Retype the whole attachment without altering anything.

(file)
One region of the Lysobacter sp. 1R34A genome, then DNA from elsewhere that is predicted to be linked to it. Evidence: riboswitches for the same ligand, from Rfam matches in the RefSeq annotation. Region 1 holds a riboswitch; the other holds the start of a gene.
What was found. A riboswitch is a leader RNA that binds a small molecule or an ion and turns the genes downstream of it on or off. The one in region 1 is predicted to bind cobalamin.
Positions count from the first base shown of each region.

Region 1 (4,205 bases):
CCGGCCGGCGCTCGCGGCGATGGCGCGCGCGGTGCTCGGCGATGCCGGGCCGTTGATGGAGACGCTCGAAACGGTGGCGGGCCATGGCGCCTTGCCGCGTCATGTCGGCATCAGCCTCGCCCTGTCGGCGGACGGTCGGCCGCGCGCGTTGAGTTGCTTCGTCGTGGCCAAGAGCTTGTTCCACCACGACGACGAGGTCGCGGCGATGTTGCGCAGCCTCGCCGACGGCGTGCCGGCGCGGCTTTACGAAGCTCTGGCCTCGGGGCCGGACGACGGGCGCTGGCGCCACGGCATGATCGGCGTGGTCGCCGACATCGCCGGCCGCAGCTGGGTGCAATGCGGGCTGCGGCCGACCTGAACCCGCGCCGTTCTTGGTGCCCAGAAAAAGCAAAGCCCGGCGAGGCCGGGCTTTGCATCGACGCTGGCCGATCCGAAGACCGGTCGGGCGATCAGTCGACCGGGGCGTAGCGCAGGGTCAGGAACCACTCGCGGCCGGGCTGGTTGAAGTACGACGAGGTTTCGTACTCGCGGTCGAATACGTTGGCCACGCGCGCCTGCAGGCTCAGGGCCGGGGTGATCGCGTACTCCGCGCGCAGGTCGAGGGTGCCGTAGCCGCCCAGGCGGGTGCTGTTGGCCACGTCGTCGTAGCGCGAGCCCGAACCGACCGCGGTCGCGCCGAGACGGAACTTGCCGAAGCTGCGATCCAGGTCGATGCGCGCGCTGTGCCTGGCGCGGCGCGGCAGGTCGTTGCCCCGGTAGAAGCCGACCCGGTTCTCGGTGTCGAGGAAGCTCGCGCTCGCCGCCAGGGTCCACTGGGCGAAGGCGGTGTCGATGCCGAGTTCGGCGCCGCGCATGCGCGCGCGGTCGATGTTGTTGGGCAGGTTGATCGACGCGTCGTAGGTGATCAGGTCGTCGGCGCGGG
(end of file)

One region of the Lysobacter sp. 1R34A genome, then DNA from elsewhere that is predicted to be linked to it. Evidence: riboswitches for the same ligand, from Rfam matches in the RefSeq annotation. Region 1 holds a riboswitch; the other holds the start of a gene.
What was found. A riboswitch is a leader RNA that binds a small molecule or an ion and turns the genes downstream of it on or off. The one in region 1 is predicted to bind cobalamin.
Positions count from the first base shown of each region.

Region 1 (4,205 bases):
CCGGCCGGCGCTCGCGGCGATGGCGCGCGCGGTGCTCGGCGATGCCGGGCCGTTGATGGAGACGCTCGAAACGGTGGCGGGCCATGGCGCCTTGCCGCGTCATGTCGGCATCAGCCTCGCCCTGTCGGCGGACGGTCGGCCGCGCGCGTTGAGTTGCTTCGTCGTGGCCAAGAGCTTGTTCCACCACGACGACGAGGTCGCGGCGATGTTGCGCAGCCTCGCCGACGGCGTGCCGGCGCGGCTTTACGAAGCTCTGGCCTCGGGGCCGGACGACGGGCGCTGGCGCCACGGCATGATCGGCGTGGTCGCCGACATCGCCGGCCGCAGCTGGGTGCAATGCGGGCTGCGGCCGACCTGAACCCGCGCCGTTCTTGGTGCCCAGAAAAAGCAAAGCCCGGCGAGGCCGGGCTTTGCATCGACGCTGGCCGATCCGAAGACCGGTCGGGCGATCAGTCGACCGGGGCGTAGCGCAGGGTCAGGAACCACTCGCGGCCGGGCTGGTTGAAGTACGACGAGGTTTCGTACTCGCGGTCGAATACGTTGGCCACGCGCGCCTGCAGGCTCAGGGCCGGGGTGATCGCGTACTCCGCGCGCAGGTCGAGGGTGCCGTAGCCGCCCAGGCGGGTGCTGTTGGCCACGTCGTCGTAGCGCGAGCCCGAACCGACCGCGGTCGCGCCGAGACGGAACTTGCCGAAGCTGCGATCCAGGTCGATGCGCGCGCTGTGCCTGGCGCGGCGCGGCAGGTCGTTGCCCCGGTAGAAGCCGACCCGGTTCTCGGTGTCGAGGAAGCTCGCGCTCGCCGCCAGGGTCCACTGGGCGAAGGCGGTGTCGATGCCGAGTTCGGCGCCGCGCATGCGCGCGCGGTCGATGTTGTTGGGCAGGTTGATCGACGCGTCGTAGGTGATCAGGTCGTCGGCGCGGG